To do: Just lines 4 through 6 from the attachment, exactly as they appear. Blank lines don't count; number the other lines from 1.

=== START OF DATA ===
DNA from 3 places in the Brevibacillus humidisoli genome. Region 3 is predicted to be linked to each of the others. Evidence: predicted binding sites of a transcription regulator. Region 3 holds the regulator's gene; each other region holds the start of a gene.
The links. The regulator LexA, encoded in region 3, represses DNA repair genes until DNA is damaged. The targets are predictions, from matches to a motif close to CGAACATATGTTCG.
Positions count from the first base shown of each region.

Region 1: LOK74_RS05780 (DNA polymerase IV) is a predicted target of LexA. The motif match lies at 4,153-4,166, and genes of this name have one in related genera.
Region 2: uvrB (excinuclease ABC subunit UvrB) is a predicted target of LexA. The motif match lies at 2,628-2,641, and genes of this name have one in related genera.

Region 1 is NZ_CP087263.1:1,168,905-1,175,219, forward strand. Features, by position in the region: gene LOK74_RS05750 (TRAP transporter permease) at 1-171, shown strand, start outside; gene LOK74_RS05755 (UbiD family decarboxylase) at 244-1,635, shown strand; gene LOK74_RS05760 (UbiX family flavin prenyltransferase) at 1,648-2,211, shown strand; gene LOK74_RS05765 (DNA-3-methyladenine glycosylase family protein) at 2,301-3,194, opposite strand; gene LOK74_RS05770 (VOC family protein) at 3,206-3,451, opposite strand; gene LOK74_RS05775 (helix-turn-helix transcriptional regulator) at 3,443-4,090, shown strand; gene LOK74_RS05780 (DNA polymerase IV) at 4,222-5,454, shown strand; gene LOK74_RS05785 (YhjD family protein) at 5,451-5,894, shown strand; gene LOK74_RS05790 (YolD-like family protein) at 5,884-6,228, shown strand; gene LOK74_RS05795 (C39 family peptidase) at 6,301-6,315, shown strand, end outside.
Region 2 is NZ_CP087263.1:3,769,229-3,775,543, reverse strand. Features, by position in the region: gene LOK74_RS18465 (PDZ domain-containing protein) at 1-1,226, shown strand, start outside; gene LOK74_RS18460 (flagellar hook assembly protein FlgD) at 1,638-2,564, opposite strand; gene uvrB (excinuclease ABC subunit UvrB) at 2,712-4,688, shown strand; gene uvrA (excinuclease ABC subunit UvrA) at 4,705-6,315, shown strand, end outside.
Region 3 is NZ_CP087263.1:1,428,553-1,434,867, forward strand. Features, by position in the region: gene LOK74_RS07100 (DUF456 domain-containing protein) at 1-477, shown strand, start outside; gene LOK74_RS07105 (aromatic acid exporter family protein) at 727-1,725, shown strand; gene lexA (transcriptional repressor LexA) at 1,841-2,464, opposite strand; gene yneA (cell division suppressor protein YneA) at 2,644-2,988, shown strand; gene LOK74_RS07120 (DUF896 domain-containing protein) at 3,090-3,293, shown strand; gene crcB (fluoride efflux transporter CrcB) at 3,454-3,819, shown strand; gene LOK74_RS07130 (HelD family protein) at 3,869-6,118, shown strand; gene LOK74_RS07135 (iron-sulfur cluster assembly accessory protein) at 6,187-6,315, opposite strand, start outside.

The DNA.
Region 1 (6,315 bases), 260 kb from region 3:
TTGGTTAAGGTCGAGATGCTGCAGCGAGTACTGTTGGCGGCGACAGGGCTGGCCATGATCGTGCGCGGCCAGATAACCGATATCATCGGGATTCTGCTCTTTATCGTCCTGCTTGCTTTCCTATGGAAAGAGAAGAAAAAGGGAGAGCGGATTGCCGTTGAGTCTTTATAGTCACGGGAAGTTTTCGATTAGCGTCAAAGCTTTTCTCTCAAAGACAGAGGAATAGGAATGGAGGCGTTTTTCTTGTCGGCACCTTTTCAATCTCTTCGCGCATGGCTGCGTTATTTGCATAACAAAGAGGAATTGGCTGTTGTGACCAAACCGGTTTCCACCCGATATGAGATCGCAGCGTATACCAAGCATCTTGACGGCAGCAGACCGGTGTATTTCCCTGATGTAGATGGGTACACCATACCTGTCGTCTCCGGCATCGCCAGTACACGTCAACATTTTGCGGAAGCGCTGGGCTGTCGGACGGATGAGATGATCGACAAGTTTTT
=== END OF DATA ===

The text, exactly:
Region 1: LOK74_RS05780 (DNA polymerase IV) is a predicted target of LexA. The motif match lies at 4,153-4,166, and genes of this name have one in related genera.
Region 2: uvrB (excinuclease ABC subunit UvrB) is a predicted target of LexA. The motif match lies at 2,628-2,641, and genes of this name have one in related genera.

Region 1 is NZ_CP087263.1:1,168,905-1,175,219, forward strand. Features, by position in the region: gene LOK74_RS05750 (TRAP transporter permease) at 1-171, shown strand, start outside; gene LOK74_RS05755 (UbiD family decarboxylase) at 244-1,635, shown strand; gene LOK74_RS05760 (UbiX family flavin prenyltransferase) at 1,648-2,211, shown strand; gene LOK74_RS05765 (DNA-3-methyladenine glycosylase family protein) at 2,301-3,194, opposite strand; gene LOK74_RS05770 (VOC family protein) at 3,206-3,451, opposite strand; gene LOK74_RS05775 (helix-turn-helix transcriptional regulator) at 3,443-4,090, shown strand; gene LOK74_RS05780 (DNA polymerase IV) at 4,222-5,454, shown strand; gene LOK74_RS05785 (YhjD family protein) at 5,451-5,894, shown strand; gene LOK74_RS05790 (YolD-like family protein) at 5,884-6,228, shown strand; gene LOK74_RS05795 (C39 family peptidase) at 6,301-6,315, shown strand, end outside.